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Has Our Soul Been Taken?

woman meditating during a morning sunrise

The true identity theft is not financial. It’s not in cyberspace. It’s spiritual. It’s been taken.”

Stephen Covey

Portrait of Stephen Covey.
Stephen Covey

Born in 1932 in Salt Lake City, Utah, Stephen Covey was an American educator and taught at Brigham Young University. He fathered a large family and died in 2012. As an author, his greatest achievement was his book, The 7 Habits of Highly Effective People which is cited as the most influential book in business education in the 20th Century.

There has been much written and discussed about our materialistic society. As a group, we collectively pursue the relentless acquisition of goods which has resulted in a spectacularly prodigious amount of personal debt. I do not wish to enter into a discussion or debate about how this materialism came to be. But this reality is the backdrop for Stephen Covey’s words cited above.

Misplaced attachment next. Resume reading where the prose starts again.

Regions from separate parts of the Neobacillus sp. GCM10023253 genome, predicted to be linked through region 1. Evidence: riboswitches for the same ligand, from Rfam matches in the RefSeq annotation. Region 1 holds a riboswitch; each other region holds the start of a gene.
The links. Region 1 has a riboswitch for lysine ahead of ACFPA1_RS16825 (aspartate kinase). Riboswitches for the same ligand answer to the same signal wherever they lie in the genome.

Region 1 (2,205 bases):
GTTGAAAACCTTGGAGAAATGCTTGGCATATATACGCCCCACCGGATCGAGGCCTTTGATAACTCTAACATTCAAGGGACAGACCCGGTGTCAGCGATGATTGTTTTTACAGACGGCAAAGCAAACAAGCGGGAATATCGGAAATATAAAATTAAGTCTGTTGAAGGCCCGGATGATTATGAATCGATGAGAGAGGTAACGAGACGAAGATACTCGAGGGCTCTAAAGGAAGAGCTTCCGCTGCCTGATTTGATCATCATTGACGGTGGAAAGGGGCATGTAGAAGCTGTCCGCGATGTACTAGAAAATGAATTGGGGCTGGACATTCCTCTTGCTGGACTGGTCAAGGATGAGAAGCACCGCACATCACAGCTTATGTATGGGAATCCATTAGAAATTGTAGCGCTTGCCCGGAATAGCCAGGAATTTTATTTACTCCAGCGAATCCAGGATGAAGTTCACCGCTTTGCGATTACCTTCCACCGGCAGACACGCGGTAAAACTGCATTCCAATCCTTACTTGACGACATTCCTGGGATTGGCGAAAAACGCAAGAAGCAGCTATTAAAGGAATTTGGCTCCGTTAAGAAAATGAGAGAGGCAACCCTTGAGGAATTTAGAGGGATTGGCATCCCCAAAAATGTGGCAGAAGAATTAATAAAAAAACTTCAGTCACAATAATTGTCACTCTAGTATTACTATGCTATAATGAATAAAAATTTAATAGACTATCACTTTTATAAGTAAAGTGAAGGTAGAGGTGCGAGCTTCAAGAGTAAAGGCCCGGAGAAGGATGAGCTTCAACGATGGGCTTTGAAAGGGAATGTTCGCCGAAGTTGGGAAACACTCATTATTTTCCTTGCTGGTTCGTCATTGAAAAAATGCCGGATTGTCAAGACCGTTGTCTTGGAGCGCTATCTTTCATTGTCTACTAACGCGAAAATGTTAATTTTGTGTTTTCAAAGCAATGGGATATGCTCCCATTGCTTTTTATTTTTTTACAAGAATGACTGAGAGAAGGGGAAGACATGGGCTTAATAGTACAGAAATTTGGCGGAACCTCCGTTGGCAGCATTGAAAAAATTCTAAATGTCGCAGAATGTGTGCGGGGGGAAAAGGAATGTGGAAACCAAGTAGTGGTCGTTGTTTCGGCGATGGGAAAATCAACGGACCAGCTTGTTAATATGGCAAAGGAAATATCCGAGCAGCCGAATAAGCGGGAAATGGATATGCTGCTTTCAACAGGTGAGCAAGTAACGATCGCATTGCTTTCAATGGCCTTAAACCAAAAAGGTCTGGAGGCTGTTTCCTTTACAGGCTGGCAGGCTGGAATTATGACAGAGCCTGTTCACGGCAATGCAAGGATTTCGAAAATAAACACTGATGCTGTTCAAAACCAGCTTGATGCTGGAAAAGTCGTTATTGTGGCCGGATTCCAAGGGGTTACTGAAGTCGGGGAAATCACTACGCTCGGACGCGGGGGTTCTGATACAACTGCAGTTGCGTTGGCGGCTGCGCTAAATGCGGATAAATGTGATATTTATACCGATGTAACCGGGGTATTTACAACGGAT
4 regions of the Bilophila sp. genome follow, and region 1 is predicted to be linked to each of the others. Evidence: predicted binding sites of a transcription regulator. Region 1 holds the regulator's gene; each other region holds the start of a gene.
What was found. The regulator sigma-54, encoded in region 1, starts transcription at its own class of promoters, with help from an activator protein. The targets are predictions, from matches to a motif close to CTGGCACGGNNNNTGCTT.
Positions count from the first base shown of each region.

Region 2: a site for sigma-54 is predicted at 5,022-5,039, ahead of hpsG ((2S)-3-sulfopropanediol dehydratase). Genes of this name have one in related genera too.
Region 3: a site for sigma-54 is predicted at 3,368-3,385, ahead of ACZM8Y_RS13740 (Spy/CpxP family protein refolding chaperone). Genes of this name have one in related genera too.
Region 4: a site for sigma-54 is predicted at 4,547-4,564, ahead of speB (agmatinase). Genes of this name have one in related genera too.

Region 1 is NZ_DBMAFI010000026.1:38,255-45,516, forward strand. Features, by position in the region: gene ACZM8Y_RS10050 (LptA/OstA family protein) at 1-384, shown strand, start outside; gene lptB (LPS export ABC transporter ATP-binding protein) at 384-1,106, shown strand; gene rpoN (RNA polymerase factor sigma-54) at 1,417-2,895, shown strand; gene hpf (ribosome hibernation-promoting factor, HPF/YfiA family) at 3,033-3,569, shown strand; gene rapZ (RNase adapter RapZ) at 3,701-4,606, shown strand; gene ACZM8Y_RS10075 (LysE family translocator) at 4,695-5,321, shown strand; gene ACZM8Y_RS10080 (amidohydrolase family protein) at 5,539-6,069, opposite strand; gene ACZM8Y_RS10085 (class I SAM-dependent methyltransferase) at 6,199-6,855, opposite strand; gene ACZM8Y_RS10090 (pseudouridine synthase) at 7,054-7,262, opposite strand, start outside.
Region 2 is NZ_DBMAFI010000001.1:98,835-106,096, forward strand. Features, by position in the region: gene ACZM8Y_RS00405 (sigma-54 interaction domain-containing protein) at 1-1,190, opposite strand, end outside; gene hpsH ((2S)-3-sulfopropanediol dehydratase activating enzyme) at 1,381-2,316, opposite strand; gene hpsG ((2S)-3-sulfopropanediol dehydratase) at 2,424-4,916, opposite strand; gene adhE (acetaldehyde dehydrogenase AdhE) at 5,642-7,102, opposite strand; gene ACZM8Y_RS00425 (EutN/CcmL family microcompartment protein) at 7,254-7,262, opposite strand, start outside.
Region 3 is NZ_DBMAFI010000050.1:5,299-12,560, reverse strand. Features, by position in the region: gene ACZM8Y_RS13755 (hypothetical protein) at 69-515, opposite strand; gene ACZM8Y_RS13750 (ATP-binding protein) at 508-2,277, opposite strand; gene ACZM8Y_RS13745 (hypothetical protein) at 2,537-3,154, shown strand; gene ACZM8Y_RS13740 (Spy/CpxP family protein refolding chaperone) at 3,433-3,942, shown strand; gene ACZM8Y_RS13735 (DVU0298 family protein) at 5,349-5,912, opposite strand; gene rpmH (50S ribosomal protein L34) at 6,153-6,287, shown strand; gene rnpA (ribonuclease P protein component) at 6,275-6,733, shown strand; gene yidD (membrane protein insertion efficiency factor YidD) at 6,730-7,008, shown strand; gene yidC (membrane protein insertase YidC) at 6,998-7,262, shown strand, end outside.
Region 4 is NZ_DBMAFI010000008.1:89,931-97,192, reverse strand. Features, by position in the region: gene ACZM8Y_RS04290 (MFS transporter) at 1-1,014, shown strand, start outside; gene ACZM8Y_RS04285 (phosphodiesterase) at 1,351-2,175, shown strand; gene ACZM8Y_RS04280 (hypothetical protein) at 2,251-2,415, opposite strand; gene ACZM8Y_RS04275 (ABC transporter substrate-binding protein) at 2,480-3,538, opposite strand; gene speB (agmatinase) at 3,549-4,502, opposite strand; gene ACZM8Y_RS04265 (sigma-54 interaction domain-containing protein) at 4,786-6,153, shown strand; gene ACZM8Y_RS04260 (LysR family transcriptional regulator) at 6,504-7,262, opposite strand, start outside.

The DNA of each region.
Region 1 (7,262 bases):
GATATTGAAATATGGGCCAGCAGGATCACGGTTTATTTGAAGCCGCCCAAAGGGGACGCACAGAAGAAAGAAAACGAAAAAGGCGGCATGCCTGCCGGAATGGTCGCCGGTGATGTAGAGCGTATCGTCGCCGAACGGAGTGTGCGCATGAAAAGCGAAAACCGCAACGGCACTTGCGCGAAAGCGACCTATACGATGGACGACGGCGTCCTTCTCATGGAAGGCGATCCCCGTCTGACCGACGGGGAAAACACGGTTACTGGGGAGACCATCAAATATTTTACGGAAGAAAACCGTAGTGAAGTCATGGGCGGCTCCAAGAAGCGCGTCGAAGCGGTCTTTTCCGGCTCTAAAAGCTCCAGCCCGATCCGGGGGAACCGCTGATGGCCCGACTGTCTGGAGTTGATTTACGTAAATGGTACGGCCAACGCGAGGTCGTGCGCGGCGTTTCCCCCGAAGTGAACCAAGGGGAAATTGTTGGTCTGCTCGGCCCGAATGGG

Covey speaks of the current issue of identity theft. Our personal identity is sacred to all of us. The theft of our name and official government identifiers, like social insurance numbers, is a vexing problem that the existence of cyberspace has made more dangerous than ever before. Victims of identity theft face financial ruin and, perhaps, criminal and civil consequences in the courts.

And yet, Covey boldly states that true identity theft is not about financial loss or about cyberspace criminals. No, he claims that we are the victims of the theft of our spiritual identity. He also claims that our spiritual identity has been taken – not lost. Really?